Boys tend to have more androgens (male sex hormones) than girls.
However, some boys and girls are born with a condition called congenital adrenal hyperplasia (CAH), which causes them to have significantly higher levels of androgens than their non-affected peers.
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However, girls with high androgen levels tend to display more gender-stereotypic male traits and behaviors than do than their same-age hormonally-normal peers.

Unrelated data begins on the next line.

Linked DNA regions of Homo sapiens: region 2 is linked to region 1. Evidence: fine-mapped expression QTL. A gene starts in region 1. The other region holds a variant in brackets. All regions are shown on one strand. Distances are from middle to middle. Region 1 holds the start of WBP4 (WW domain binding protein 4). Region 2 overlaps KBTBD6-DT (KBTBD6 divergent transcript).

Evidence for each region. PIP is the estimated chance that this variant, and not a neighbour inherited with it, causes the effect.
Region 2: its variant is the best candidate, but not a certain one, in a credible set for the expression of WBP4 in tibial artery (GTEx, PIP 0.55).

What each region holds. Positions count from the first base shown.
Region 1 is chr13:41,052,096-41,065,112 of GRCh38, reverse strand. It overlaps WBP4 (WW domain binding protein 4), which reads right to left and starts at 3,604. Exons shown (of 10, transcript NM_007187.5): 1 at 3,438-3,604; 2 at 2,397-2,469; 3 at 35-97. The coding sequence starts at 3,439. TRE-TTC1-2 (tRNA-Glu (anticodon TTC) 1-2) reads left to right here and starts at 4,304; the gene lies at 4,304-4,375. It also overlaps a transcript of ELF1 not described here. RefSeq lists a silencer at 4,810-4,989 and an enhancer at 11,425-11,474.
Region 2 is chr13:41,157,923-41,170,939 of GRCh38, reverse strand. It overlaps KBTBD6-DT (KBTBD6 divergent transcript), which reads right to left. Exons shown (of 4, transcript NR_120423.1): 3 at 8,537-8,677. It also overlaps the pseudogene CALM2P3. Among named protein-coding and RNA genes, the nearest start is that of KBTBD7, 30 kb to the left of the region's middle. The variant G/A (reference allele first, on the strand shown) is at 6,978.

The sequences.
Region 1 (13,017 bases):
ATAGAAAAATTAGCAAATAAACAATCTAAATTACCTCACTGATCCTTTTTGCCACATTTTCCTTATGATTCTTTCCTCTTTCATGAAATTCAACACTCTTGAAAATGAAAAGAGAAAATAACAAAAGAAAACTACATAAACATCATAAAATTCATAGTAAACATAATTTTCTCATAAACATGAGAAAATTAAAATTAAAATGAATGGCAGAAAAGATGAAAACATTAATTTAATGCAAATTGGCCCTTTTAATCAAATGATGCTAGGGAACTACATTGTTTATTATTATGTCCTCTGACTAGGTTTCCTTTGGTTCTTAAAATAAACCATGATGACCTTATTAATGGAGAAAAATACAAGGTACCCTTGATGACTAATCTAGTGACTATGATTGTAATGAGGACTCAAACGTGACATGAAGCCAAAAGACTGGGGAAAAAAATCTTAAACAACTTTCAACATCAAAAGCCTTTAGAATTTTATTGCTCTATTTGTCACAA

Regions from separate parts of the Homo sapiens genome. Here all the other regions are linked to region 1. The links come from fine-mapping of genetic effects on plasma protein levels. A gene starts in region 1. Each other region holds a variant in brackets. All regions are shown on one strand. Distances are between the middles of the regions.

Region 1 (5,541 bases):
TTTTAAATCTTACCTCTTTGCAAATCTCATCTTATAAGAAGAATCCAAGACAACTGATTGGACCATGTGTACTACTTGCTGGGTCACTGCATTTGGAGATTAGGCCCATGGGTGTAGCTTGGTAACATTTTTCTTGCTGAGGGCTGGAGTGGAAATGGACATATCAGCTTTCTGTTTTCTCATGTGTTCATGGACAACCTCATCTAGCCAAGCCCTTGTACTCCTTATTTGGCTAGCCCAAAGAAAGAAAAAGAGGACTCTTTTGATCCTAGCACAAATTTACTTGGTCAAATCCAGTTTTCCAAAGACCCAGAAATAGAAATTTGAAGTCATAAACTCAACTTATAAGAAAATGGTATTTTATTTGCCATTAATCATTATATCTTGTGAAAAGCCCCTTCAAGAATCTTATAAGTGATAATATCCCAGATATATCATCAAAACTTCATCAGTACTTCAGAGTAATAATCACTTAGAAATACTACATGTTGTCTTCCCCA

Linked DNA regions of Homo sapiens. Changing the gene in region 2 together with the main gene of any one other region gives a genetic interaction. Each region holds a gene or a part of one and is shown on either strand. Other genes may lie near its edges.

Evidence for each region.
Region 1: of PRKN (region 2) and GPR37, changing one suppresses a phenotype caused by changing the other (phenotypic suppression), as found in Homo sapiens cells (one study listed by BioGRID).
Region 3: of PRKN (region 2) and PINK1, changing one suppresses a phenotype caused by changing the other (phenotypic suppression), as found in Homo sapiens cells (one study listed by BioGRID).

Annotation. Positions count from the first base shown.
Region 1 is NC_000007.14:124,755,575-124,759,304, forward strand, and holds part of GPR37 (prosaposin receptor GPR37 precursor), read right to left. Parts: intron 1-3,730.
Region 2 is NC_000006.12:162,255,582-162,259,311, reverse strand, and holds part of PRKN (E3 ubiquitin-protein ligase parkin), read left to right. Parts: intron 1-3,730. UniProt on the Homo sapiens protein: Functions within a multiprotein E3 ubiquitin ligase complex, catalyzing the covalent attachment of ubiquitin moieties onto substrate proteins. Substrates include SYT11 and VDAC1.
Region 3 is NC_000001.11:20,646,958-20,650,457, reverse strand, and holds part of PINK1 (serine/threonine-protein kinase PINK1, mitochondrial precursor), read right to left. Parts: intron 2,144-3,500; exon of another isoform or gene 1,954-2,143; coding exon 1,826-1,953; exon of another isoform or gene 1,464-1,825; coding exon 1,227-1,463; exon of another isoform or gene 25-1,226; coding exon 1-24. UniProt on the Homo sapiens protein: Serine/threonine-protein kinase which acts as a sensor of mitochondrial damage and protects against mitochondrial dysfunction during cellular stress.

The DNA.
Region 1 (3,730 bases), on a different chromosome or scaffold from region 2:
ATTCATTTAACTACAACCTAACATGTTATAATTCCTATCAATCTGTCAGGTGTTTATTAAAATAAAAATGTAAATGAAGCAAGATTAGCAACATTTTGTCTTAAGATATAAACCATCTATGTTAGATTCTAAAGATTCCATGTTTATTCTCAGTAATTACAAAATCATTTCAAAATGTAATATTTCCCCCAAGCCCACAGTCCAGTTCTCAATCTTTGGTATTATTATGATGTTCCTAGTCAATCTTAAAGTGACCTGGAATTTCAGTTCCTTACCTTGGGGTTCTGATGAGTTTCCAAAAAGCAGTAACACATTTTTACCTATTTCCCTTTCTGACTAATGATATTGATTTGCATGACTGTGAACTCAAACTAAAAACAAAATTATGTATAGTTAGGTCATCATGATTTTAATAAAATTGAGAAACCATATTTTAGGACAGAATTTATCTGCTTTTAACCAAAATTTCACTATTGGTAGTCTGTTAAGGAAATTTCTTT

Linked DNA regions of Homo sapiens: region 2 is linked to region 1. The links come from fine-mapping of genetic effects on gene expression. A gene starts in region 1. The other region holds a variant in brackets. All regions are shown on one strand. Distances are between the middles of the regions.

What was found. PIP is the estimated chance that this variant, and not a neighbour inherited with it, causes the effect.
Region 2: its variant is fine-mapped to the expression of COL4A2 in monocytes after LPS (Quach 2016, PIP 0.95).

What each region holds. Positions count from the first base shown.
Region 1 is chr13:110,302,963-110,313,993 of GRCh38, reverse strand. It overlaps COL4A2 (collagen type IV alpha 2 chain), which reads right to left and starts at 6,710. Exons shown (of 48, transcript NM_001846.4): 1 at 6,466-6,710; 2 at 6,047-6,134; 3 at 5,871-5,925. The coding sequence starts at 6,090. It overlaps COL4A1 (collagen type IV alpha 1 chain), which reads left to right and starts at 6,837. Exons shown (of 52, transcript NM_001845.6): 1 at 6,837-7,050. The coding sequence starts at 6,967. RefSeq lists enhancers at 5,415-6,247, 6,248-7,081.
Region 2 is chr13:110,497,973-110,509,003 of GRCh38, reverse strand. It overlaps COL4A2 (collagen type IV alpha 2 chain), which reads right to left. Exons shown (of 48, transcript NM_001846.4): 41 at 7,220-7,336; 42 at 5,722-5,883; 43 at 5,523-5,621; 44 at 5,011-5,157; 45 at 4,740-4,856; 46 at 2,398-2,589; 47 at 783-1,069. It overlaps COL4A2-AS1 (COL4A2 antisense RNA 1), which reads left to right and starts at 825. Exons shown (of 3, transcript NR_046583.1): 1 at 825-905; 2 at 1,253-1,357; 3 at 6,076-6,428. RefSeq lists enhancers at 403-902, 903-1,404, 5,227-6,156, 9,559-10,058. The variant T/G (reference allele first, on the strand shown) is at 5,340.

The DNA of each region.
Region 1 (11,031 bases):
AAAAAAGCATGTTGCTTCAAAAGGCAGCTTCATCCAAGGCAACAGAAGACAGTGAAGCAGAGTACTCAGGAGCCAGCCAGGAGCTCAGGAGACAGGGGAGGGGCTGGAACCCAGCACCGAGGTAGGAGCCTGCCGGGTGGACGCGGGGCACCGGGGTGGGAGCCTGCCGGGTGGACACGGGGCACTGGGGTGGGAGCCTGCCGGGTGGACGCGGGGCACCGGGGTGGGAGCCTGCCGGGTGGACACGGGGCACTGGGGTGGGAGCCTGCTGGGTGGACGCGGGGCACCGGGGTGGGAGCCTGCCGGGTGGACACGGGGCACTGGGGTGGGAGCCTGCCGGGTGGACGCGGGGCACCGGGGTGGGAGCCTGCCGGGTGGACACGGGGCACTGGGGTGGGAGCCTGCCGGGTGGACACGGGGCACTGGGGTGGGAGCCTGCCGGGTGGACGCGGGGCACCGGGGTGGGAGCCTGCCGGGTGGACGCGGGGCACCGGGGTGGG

Social and Environmental Factors Influencing Gender Identity Other studies have shown that children's upbringing and social environments also impacts their developing gender identities.Note that the definition of "gender" being used here (and in most TV Tropes trope names) refers to both a character's and their gender identity with the female version of the character almost always being more extensively gender-coded than the male version. Finally, in accordance with the aforementioned Laws, as well as certain demographic reasons, male-to-female changes are more likely than female-to-male ones, and the rare female-to-male ones are usually less susceptible to the Three Laws of Gender Bending.Truth in Television to some degree, as the ratio of real life trans women to trans men is roughly 3:1, but the ratio in fiction is still a much higher number.Male-to-female transformations tend to vastly outnumber the opposite when this trope is in play. It might be Played for Laughs, Played for Drama, or even played for horror if Loss of Identity or an unusual amount of Squick is involved.For Laws related to this trope, see the First Law of Gender-Bending, the Second Law of Gender Bending, and the Third Law of Gender Bending.Not to mention all the possibilities of using Gender Bender stories as metaphors for transgender identity...).Also contrast with Easy Sex Change, which deals with idealized but realistic takes on the Transgender experience. If the character belongs to a species that does this as regular thing, see Sex Shifter.Females possess two "X" chromosomes, while males possesses a single "X" chromosome and a "Y" chromosome.Even after girls with CAH have surgeries to make their genitalia look more characteristically female, they continue to show heightened masculine traits.Scientists have studied children with CAH in order to understand how their extra androgen levels affect behavior.Boys with excess androgens play and behave much like normal male peers.A character has undergone a complete physical sex change, usually through magic or Applied Phlebotinum.Depending on the medium, genre, and storyline, this may be a one-time temporary change, a recurring change (causing the character to jump the gender line often), or even permanent.For instance, they prefer to play with male peers; tend to choose traditionally masculine toys and activities (e.g., blocks, cars, models, sports) over more "feminine" toys and games; and are physically active and aggressive.